How Being Assertive Makes You Less Anxious

Let’s be honest, you can’t go around being completely honest with people. It’s a fact of life.

Whether it’s your spouse, child, friend or boss, sometimes you have to hold back or risk leaving a flaming wreckage behind you that could take a lot of work to fix.

Or even worse, you could destroy an otherwise good relationship.

However, there are times when you should, when you must, stick up for yourself.

It’s not because you need to prove anything to anyone, rather it’s because not being assertive can make you more anxious than you already are.

Holding in emotions causes problems because it often leaves you with feelings of regret, anger, and frustration. But that’s not all.

Where do you suppose those unshared feelings go? 

They go to your stomach, muscles, chest, or wherever, but they do go somewhere.

Regret, anger, and frustration, especially when they’re constantly absorbed, build up over time, and in the end, can leave you with physical symptoms like chest pain, heartburn, headache and so on.

The bottom-line is that physical symptoms like these cause a lot of anxiety and uncertainty.

Being more assertive can help you break this cycle by allowing you to stop the build up of negative emotions.

How to be Assertive

Being assertive isn’t a license to hurt people. The fact is, we can’t get away from the social rules we live under.

Instead, remember this: You can still be assertive in a constructive way.

For example, say someone is talking and talking and upsetting you with every word. 

This might cause your back muscles to tense up, and you may even feel like you’re going to explode with anger, but then you swallow your feelings because you’re afraid to show how you really feel.

Thing is, you don’t have to swallow your emotions because it’s possible to share your feelings without being out of control.

Being assertive means being confident, direct, or bold. It doesn’t require aggression.

In this regard, it’s OK to show anger, as long as it’s controlled. That means not hurling personal insults, or talking about unrelated issues.

It also means expressing yourself effectively by talking only about the content of your conversation and not the approach someone uses to communicate their point.

When you stick to the facts it’s harder for people to escalate a situation.

So speak up for yourself, be calm, and be free from fear. This won’t guarantee that you’ll win every argument, or avoid all injustice, but it will go a long way toward allowing you to release the stress and anxiety that would have otherwise built up because of regret, anger, and frustration.

Do you have trouble being assertive?

Tell me about it in the comments below.


  1. Sylvia says

    I don’t think it is assertiveness that I have issues with. At least it doesn’t appear so to me. I can be and have been assertive when advocating for others….. Now I must think about if I am truly assertive for myself? Ugh

    I know I have to learn not to take others words personally. When they are critical or judgmental, it is their issue not mine…It is something I have to keep reminding myself. I allow their words to affect me, causing the symptoms you mentioned to build up inside. I think this may be a different issue than assertiveness.

  2. Marco says

    This explains a lot in my case. I work in a call center and must absorb angry (justifiably) customers’ words for 8 hrs nonstop,no “calm down” breaks allowed. My job requires me to swallow and not respond to the emotions. They say “I’m not angry with you…” and then launch in to an irate tirade. I’m afraid my nervous system does not know the difference. No wonder I’m on 2 bp medicines since I started working there 3 years ago.I know it’s no good for me but financial problems have me chained to this job. Your ebook/audiobook and podcast has helped a lot though with not letting symptoms spiral out into panic.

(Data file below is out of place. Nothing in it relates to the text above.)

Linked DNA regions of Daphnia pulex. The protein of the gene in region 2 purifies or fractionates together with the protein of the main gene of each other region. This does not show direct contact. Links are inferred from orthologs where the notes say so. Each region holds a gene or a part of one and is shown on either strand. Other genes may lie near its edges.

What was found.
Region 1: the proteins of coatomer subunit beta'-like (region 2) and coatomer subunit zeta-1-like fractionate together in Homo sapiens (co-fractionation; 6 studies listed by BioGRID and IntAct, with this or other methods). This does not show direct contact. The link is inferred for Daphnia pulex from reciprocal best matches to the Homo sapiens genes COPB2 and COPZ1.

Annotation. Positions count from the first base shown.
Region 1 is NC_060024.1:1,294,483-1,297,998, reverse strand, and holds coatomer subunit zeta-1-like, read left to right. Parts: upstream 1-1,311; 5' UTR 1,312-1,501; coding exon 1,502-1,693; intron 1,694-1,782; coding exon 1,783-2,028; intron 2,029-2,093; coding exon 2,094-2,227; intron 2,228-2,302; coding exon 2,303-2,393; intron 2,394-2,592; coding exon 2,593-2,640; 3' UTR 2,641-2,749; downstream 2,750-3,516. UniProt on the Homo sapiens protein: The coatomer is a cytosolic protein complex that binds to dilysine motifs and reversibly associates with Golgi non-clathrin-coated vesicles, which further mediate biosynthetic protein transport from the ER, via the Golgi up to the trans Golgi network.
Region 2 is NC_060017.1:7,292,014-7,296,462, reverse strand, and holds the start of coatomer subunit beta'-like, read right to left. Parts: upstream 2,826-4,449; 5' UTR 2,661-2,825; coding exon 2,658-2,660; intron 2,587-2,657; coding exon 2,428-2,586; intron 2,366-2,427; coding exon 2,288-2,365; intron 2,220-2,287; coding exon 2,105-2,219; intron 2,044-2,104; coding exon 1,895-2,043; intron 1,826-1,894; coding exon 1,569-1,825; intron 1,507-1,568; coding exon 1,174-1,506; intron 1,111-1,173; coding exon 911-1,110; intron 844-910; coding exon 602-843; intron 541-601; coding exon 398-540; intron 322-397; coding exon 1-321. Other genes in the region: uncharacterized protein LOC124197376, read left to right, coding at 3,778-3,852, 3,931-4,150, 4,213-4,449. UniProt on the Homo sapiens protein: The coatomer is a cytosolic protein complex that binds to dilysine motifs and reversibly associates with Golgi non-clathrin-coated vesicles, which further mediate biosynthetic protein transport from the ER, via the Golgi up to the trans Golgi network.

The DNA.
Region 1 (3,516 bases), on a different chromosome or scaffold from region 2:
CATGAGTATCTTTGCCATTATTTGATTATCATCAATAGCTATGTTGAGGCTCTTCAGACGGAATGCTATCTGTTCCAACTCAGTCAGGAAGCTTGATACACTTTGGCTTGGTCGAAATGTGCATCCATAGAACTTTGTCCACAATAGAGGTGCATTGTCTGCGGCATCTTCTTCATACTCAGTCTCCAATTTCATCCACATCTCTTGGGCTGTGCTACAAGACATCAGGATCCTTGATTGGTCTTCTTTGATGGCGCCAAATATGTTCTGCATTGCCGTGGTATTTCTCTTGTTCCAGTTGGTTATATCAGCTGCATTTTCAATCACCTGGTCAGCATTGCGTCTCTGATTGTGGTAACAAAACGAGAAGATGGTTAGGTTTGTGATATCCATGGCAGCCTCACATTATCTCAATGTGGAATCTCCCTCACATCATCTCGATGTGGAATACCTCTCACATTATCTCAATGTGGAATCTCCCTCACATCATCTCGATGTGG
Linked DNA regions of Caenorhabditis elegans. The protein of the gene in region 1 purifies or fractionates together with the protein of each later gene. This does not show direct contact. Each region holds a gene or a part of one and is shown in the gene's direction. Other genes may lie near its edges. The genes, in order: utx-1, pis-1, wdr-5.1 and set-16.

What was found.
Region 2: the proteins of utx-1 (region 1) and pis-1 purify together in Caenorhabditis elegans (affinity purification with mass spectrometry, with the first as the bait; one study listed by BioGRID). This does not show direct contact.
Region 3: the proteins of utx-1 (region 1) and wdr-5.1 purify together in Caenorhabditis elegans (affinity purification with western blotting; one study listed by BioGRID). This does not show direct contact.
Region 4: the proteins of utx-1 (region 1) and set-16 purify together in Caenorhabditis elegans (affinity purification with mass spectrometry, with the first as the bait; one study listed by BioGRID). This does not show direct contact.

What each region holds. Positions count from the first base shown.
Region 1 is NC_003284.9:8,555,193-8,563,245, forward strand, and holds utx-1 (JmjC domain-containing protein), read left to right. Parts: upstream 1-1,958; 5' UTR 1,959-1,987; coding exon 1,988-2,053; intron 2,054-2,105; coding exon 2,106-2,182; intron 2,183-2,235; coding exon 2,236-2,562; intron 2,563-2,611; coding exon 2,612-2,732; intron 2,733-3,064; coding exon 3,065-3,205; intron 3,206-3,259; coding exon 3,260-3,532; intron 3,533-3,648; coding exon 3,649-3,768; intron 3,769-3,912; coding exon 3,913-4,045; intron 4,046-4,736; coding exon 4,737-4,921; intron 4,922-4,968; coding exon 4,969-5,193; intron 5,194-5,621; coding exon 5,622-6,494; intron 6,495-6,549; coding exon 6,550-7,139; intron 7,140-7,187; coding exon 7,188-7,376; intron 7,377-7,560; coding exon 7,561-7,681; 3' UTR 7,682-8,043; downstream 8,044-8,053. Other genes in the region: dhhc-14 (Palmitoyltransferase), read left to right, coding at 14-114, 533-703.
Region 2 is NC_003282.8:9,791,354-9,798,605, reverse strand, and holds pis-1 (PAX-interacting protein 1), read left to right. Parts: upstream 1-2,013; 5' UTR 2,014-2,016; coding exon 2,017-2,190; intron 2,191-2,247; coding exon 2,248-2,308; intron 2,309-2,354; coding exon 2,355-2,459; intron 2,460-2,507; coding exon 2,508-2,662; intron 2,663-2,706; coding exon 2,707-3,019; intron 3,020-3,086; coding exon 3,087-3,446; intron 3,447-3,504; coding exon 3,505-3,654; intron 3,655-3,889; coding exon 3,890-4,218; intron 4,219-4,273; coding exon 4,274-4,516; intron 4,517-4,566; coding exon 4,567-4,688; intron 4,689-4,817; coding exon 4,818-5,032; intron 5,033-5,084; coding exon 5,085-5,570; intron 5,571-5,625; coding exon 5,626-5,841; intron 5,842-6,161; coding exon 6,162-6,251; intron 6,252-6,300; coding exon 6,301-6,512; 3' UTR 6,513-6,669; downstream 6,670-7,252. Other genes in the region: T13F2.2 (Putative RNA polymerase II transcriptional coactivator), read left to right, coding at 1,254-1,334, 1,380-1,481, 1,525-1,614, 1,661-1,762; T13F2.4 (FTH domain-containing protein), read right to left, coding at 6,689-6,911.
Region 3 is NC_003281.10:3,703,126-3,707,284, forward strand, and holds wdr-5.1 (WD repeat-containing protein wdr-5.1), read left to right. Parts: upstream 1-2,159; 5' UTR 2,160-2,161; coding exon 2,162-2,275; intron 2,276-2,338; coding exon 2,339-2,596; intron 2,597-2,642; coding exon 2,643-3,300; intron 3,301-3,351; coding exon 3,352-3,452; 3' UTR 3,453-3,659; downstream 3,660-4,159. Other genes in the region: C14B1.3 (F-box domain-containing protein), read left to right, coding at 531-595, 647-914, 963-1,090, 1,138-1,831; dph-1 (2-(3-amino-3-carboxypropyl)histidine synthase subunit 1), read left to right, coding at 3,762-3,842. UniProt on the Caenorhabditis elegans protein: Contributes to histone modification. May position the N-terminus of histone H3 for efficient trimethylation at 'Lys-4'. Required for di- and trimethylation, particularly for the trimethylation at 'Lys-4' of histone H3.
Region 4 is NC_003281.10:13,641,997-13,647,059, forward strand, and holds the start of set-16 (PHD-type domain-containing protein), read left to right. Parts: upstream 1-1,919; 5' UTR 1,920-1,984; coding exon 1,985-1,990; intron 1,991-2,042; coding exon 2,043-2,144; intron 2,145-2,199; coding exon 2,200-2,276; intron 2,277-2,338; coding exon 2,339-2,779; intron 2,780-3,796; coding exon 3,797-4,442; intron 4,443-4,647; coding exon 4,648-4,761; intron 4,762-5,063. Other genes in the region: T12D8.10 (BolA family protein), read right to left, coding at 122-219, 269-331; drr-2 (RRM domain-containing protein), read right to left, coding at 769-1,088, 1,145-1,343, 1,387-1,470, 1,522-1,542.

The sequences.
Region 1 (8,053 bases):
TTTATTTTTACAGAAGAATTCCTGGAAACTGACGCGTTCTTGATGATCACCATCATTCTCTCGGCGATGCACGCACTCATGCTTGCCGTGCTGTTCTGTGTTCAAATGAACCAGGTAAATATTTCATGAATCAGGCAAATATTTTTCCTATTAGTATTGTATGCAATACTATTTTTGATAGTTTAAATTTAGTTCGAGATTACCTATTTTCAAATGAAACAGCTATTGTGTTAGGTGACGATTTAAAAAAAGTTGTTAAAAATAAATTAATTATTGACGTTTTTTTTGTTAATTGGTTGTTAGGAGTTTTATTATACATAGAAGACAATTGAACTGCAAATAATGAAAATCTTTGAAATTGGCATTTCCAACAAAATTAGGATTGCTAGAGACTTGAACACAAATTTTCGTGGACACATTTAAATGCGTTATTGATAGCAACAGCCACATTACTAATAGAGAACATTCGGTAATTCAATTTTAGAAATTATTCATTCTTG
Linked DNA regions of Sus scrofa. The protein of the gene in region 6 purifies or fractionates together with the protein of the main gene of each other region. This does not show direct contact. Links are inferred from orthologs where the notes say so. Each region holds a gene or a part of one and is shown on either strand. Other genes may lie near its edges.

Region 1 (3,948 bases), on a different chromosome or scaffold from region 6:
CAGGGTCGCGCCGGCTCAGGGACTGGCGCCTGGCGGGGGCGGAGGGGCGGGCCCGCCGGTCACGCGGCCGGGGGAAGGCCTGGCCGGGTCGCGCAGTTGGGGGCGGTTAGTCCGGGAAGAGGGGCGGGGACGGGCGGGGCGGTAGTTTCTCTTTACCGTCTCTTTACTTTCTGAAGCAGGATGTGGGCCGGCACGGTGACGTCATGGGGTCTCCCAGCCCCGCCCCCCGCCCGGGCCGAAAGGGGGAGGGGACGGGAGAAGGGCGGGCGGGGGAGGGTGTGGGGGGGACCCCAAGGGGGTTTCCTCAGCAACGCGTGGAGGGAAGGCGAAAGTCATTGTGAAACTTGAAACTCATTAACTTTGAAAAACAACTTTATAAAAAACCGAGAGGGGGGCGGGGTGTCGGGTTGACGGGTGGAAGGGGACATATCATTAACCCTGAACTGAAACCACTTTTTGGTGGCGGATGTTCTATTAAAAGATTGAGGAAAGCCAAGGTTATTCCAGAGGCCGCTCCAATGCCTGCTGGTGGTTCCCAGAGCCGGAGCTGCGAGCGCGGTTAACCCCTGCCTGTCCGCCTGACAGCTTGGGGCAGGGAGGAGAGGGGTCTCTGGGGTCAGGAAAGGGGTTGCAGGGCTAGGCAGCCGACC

3. says

    Hey Marco, sounds like a tough job! That kind of stress can certainly play tricks on your nervous system. As long as you find healthy outlets for your nerves though you should be able to cope. Ever thought about getting a new job? Might take awhile in this economy but it could be worth it.

  4. says

    Hey Sylvia, you know, this could be the case for you like you mentioned – assertivness not being the issue – so perhaps you have to think about what is the issue, for you at least. It’s always worth thinking about those types of things. You’ll be surprised what you learn about yourself when you make the effort.

  5. Bryan3000 says

    Great post, Paul. It’s funny because like so many thing with anxiety, we assume that by finding a way to avoid something (in this case conflict)… we’ll avoid nervous issues. But, of course… this isn’t always the case. I’m becoming more and more a believer that just these types of examples build up in your system and cause more turmoil than would have been experienced by simply confronting the issue.

    Anyway, thanks again… look forward to the next post/podcast!

  6. says

    Thanks for your thoughtful insights. I very much agree, as i said to Andrew, that its a learned skill. And with low self esteem the problem is recognising that you are not responsible for others actions or emotions, true friends will respect you if you state your point of view. Someone who has been taking advantage of your passivity may be a bit shocked and put out!

  7. Jessica says

    Great post!! I would love to share this article but do not have twitter or facebook. Is there an easy way to share via E-Mail similiar to the FB/Twtitter icons?

    Thanks again, it was a great read and really helpfull!!

  8. rick says

    In one of your other post you hit the nail on the head with doctors proscibing meds they also presibe meds that are totally wrong for ppl and other ppl have to fix that mistake I’m going through that

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